Our View: Let’s talk about an economic driver for Eagle
The Eagle River Park celebrated its grand opening over the weekend.
The $6.2 million project will provide an exceptionally beautiful entrance to the town. It will, no doubt, become a well-loved amenity for river recreationists as well as for locals and travelers who want to dip their toes in the Eagle River. It will be a wonderful addition to the town’s outdoor recreation offerings.
But we have a hard time buying the narrative that the river park will be the major economic driver Eagle needs. Even if it increases the number of visitors to town during high water and special events, can this park really make a big impact on the community’s coffers?
The reason why it can’t is simple — to really increase the town’s sales tax revenue, you need places for people to buy stuff. Eagle’s retail opportunities are limited. When the river park opens, Eagle’s existing stores, restaurants and bars may see an uptick, but it’s a big stretch to think the park will bring substantially more money to the town’s budget.
The biggest problem Eagle — and many other communities — face is leakage. People can’t buy everything they need in town so they travel to larger cities or purchase things online. You address leakage by bringing in more retail options, but that solution brings its own issues. The Eagle River Station debate in Eagle about a decade ago is a great example.
There is potential out there for Eagle to meaningfully increase sales tax, but it may not be politically attractive. Eagle officials could reach out to their counterparts in Gypsum to see if they would be willing to re-examine a revenue-sharing agreement. The towns negotiated such a deal shortly after Costco committed to building in Gypsum and Eagle was contemplating Eagle River Station. The deal died when Eagle voters approved the Eagle River Station plan in 2012 and Gypsum pulled out of the agreement.
A lot has changed in the past seven years. The retail landscape of America doesn’t include a lot of brick-and-mortar development. As time goes on the possibility of extensive commercial construction in east Eagle seems increasingly unlikely. Many of the principal players who negotiated the original deal between Eagle and Gypsum are no longer with the towns, and while institutional memory is vital, it can also be focused on past actions instead of future possibilities.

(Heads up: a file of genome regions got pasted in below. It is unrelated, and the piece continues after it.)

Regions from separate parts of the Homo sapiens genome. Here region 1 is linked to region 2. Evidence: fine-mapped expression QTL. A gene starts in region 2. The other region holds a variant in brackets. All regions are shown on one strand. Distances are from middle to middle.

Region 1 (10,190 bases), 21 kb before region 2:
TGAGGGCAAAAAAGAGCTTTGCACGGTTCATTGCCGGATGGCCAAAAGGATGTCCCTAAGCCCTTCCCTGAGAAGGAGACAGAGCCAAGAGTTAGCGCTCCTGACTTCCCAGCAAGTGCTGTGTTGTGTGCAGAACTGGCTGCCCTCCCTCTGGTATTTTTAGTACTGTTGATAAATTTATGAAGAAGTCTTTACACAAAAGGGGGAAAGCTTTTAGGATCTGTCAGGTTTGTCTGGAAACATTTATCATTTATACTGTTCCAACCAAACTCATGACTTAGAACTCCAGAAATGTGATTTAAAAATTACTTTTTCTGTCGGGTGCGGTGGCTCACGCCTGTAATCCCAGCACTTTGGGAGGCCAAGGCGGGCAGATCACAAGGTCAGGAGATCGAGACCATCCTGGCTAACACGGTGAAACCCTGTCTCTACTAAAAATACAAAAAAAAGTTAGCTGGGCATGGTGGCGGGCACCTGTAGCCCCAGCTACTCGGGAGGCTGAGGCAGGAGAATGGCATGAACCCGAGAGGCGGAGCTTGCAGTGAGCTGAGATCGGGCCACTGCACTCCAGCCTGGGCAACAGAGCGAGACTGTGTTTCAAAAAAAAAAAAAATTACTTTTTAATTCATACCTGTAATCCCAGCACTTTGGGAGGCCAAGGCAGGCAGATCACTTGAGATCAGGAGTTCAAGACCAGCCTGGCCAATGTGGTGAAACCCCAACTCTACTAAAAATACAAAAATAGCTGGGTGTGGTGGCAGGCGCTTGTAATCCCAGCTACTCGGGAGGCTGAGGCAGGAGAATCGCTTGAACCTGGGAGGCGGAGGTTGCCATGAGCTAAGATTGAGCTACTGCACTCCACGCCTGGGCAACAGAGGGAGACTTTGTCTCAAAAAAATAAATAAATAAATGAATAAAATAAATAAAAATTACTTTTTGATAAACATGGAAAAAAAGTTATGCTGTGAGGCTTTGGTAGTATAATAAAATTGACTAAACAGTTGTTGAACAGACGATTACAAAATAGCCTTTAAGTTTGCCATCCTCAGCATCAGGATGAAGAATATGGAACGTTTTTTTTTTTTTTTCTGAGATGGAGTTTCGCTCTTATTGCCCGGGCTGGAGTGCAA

Negotiating a revenue-sharing plan — which sends the majority of the sales tax to the town where it is collected but gives a percentage to the neighboring community — would provide better services to residents of both towns. The idea is that both communities benefit from the successes of their neighbor.
While a lot has changed during the past decade, the interconnectedness of Eagle and Gypsum is constant. New homeowners from the Haymeadow development will shop at Costco. Residents from Buckhorn Valley drive through Eagle to get to Interstate 70. Kids from Gypsum skate at the Eagle Pool and Ice Rink and kids from Eagle enjoy the indoor pool and climbing walls at the Gypsum Recreation Center.
As we prepare to enjoy the newest downvalley amenity, it’s a great time to look at ways to ensure there will be more of them in the future. Eagle and Gypsum should work together to make that happen.
The Vail Daily Editorial Board is Publisher Mark Wurzer, Editor Nate Peterson, Assistant Editor Ross Leonhart, Director of Special Projects Ed Stoner, Business Editor Scott Miller, Eagle Valley Enterprise Editor Pam Boyd and Advertising Director Holli Snyder.
Primus frontman Les Claypool told the crowd at the Gerald R. Ford Amphitheater it was a dream to see Rush back together on stage at Red Rocks a few days earlier.